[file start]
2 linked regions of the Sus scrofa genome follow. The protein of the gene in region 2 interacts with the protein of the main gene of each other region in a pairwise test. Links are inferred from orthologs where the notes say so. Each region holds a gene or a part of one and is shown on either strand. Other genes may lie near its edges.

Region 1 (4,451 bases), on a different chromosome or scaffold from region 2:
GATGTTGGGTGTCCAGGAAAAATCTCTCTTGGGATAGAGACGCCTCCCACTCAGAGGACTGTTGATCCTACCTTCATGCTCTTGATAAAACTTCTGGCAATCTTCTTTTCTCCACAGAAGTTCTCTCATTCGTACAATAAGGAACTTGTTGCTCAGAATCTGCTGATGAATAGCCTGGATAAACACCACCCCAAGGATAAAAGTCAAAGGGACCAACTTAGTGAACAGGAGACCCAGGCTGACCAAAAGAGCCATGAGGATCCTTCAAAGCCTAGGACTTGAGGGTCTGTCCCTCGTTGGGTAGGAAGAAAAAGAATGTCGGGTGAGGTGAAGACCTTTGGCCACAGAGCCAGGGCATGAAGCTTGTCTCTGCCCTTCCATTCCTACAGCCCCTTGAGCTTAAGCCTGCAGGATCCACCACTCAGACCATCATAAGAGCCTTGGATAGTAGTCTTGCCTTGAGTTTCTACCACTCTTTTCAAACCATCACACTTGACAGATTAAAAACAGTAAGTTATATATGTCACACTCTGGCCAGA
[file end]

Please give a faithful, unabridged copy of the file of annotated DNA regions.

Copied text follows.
2 linked regions of the Sus scrofa genome follow. The protein of the gene in region 2 interacts with the protein of the main gene of each other region in a pairwise test. Links are inferred from orthologs where the notes say so. Each region holds a gene or a part of one and is shown on either strand. Other genes may lie near its edges.

Region 1 (4,451 bases), on a different chromosome or scaffold from region 2:
GATGTTGGGTGTCCAGGAAAAATCTCTCTTGGGATAGAGACGCCTCCCACTCAGAGGACTGTTGATCCTACCTTCATGCTCTTGATAAAACTTCTGGCAATCTTCTTTTCTCCACAGAAGTTCTCTCATTCGTACAATAAGGAACTTGTTGCTCAGAATCTGCTGATGAATAGCCTGGATAAACACCACCCCAAGGATAAAAGTCAAAGGGACCAACTTAGTGAACAGGAGACCCAGGCTGACCAAAAGAGCCATGAGGATCCTTCAAAGCCTAGGACTTGAGGGTCTGTCCCTCGTTGGGTAGGAAGAAAAAGAATGTCGGGTGAGGTGAAGACCTTTGGCCACAGAGCCAGGGCATGAAGCTTGTCTCTGCCCTTCCATTCCTACAGCCCCTTGAGCTTAAGCCTGCAGGATCCACCACTCAGACCATCATAAGAGCCTTGGATAGTAGTCTTGCCTTGAGTTTCTACCACTCTTTTCAAACCATCACACTTGACAGATTAAAAACAGTAAGTTATATATGTCACACTCTGGCCAGA